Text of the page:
In the next three years alone 40 new Mackintosh productions will open around the world. At the age of 65 he is showing no signs of slowing down.
“God no, I’m accelerating,” he says with great satisfaction. “I’ve never been busier. I’ve got more ahead of me than I did at the height of Phantom and Les Mis.” Doesn’t he ever get tired of plate-spinning? “I don’t commit to things unless I have my A-team to do it. And I’m not trying to be cocky but that shows in my productions. They are top notch! So no, I only get stressed if I drop the ball.”
Interviewing Sir Cameron is like winding up a toy and letting it go. Most of his sentences cry out for exclamation marks. He is a great talker and a great interrupter; a man with a big heart and a bigger ego. The only time I get a hint of the hard-nosed businessman is when I bring up his 12-year battle with a tenant crofter over disputed land on his 14,000 acre Nevis estate. It came to a head last year after a court ruled Sir Cameron should be granted ownership. “We have a great time up there,” he says breezily. “I’m very pleased with the new marina that we’ve helped get going. It’s proving a terrific attraction. Mallaig is adapting itself in these hard times for fishing and I’m very happy to be part of that.”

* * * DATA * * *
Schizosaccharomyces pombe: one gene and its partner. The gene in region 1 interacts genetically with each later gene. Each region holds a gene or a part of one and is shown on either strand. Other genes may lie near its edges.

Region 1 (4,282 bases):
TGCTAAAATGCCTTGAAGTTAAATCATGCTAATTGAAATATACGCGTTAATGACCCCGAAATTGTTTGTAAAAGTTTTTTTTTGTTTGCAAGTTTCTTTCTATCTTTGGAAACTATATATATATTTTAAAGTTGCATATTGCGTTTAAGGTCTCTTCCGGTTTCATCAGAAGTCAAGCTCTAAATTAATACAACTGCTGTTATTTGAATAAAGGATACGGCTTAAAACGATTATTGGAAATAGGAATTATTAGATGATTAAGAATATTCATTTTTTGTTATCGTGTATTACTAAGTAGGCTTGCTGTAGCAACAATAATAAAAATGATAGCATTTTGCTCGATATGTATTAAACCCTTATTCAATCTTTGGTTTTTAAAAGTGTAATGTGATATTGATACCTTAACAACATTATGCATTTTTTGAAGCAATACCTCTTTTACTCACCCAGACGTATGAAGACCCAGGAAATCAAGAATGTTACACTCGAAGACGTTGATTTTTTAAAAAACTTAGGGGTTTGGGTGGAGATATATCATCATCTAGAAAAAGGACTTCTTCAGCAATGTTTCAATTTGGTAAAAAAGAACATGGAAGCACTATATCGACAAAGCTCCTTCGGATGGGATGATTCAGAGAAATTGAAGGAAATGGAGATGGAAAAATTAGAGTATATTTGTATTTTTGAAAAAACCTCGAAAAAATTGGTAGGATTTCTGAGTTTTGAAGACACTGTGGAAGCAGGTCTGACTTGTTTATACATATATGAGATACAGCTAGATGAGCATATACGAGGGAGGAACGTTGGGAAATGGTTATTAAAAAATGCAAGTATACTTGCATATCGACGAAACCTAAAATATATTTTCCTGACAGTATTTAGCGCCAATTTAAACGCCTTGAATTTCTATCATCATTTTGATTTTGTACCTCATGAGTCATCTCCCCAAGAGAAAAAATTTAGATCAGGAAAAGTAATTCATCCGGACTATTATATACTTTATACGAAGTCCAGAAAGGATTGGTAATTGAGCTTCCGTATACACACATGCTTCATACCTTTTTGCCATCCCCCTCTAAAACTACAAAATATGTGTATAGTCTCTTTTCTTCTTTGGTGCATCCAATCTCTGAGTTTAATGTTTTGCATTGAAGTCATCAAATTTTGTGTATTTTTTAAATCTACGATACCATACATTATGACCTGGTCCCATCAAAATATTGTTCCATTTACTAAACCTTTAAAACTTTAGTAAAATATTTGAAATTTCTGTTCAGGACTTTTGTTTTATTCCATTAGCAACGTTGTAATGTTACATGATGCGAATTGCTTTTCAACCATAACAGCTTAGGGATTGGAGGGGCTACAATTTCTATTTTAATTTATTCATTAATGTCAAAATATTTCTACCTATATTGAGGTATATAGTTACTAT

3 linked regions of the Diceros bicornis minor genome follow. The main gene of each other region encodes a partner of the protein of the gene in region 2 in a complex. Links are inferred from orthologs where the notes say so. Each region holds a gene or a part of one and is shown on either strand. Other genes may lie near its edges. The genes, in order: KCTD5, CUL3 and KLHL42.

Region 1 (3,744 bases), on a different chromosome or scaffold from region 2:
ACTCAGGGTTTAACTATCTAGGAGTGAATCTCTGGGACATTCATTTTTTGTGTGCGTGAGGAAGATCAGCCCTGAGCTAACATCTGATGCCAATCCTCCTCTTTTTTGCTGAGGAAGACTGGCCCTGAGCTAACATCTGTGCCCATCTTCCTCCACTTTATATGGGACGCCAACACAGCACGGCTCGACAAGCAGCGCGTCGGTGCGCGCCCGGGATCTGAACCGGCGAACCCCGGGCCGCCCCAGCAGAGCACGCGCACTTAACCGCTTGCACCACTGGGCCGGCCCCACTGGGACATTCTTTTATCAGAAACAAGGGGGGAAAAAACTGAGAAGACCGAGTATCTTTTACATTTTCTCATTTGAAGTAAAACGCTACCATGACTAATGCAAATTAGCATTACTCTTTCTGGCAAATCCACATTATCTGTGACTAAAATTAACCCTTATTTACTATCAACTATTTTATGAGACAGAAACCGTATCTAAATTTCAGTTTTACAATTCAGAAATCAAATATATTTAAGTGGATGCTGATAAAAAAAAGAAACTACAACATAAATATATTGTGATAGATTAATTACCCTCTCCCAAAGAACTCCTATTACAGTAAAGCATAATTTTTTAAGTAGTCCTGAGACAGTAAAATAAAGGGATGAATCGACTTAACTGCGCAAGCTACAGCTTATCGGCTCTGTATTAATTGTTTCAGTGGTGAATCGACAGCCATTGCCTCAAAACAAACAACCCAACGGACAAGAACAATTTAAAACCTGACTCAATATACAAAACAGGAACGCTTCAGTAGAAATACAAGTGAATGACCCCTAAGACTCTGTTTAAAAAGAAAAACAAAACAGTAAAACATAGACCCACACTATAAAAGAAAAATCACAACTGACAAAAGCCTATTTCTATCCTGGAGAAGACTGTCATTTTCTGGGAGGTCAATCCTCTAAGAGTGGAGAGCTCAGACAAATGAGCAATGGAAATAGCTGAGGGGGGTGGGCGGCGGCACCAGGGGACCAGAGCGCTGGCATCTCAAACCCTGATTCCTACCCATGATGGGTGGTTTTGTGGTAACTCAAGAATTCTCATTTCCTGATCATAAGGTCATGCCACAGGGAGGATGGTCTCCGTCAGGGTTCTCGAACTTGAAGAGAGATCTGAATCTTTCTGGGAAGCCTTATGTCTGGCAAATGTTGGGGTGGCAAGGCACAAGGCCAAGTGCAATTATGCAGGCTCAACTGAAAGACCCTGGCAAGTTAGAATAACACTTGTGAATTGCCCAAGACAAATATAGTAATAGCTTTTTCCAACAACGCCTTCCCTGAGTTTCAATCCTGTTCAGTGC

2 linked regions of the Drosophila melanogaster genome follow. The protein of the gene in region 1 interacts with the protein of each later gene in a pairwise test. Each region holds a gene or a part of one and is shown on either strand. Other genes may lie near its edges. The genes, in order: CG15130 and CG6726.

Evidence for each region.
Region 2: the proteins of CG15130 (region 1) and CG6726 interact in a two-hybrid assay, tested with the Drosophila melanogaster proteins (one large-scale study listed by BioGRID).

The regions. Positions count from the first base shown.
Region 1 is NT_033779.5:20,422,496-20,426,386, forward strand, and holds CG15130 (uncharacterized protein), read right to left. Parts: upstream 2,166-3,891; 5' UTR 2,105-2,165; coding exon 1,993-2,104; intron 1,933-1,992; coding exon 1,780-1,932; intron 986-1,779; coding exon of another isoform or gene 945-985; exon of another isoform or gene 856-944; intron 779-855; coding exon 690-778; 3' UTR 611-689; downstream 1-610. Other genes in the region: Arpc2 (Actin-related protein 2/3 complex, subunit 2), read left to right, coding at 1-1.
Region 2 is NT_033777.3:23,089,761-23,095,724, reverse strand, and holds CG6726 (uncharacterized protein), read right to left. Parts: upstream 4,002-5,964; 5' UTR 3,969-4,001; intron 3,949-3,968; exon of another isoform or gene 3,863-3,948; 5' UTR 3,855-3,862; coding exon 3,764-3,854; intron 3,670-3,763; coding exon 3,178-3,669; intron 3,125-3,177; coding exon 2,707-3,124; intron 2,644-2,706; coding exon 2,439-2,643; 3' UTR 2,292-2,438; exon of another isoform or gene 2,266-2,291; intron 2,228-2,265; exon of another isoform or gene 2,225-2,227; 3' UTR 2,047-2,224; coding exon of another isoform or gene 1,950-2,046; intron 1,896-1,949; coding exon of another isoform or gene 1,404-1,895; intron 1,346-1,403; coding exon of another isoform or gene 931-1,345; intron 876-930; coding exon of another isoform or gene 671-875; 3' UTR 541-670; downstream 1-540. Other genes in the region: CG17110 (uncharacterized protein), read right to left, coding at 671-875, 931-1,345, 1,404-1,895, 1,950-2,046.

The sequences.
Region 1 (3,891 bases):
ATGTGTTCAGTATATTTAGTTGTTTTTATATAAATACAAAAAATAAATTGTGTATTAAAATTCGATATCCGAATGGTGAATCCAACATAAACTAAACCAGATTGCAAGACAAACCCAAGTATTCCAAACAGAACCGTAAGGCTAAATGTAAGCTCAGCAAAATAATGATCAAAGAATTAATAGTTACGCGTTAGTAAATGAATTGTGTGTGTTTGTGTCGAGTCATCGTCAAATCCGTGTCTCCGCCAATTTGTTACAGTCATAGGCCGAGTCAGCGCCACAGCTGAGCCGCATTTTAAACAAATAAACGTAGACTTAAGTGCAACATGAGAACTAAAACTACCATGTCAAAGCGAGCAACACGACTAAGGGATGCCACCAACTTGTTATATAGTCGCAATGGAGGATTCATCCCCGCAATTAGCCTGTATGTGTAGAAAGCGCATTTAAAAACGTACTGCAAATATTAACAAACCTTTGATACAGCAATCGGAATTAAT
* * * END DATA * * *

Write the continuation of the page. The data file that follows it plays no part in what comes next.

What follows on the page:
Are the local community more supportive of him now? “The local community have been my greatest friends and protectors for the last six years,” is his curt reply.
His connections to Scotland go back through generations. His grandfather came from the east coast, his great-grandfather from Raasay, and his great-grandmother from Skye. His father was Scottish: a brilliant jazz trumpeter who put aside his instrument to take over the family timber yard.